The support provided by the Bank to the COVID-19 social protection response was anchored in a large federal operation (US$1 billion) in partnership with the Ministry of Citizens’ Rights to help mitigate the negative economic effects associated with COVID-19 on income, and the risks affecting the human capital of poor families. The project was approved in October 2020, and ended in December 2022. It financed the expansion of the Bolsa Família conditional cash transfer program to newly and previously uncovered affected groups.
On the analytical front, the Bank is focused on informing a medium-term reform of the social protection system to respond to the challenges arising from global megatrends and to new emerging priorities resulting from overlapping shocks. This will be done by delivering a robust set of advisory and analytical services focused on:
- A Social Protection System for the Brazil of the Future: This policy note explores the gains to be reaped from coordinated multisectoral policy reform to reduce poverty and increase shared prosperity in a fiscally sustainable manner, taking into account the new challenges posed by megatrends. It offers 10 policy reform proposals that could enable Brazil to take advantage of changes in the world of work, technology, and delivery systems, and to “build back better.”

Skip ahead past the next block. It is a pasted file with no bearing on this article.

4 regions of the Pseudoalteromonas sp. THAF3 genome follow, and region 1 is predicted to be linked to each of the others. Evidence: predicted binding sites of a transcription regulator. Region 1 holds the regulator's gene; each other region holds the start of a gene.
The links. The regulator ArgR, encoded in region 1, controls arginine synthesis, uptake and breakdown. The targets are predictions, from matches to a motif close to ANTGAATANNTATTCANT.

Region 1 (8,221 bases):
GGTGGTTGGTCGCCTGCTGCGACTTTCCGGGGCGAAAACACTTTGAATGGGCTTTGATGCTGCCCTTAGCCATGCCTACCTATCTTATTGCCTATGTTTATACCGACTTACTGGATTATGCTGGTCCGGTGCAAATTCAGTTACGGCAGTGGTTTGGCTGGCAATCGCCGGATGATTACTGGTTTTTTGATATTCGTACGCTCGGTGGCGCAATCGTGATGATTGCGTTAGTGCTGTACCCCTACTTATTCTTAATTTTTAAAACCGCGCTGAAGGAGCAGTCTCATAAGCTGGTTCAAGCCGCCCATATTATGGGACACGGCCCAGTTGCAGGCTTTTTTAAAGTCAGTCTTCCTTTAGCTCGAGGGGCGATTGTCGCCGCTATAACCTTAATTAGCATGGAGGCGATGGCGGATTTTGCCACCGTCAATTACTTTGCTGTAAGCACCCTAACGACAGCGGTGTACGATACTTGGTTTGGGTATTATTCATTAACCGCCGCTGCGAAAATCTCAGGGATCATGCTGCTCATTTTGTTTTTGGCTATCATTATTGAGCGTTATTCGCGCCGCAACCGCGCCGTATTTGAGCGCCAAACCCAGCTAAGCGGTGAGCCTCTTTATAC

- Human capital: The goal is to redesign Criança Feliz, the world largest early childhood development (ECD) program, and implement an impact evaluation of the Bolsa Família grant in terms of coverage, targeting, and fiscal cost.
- Economic inclusion of Bolsa Família beneficiaries: Strategies for labor market inclusion of Bolsa Família beneficiaries, review of its graduation rule, and exploration of the factors that explain why and how long beneficiaries stay in the program.
- Delivery systems: Policy note on the challenges related to Auxílio Brasil, and how a return to Bolsa Família might affect poverty and inequality rates.
- Social insurance rightsizing: Study on regulatory activities to achieve better fiscal sustainability for pension schemes at the subnational level, and suggestions for reform of the unemployment insurance system in Brazil.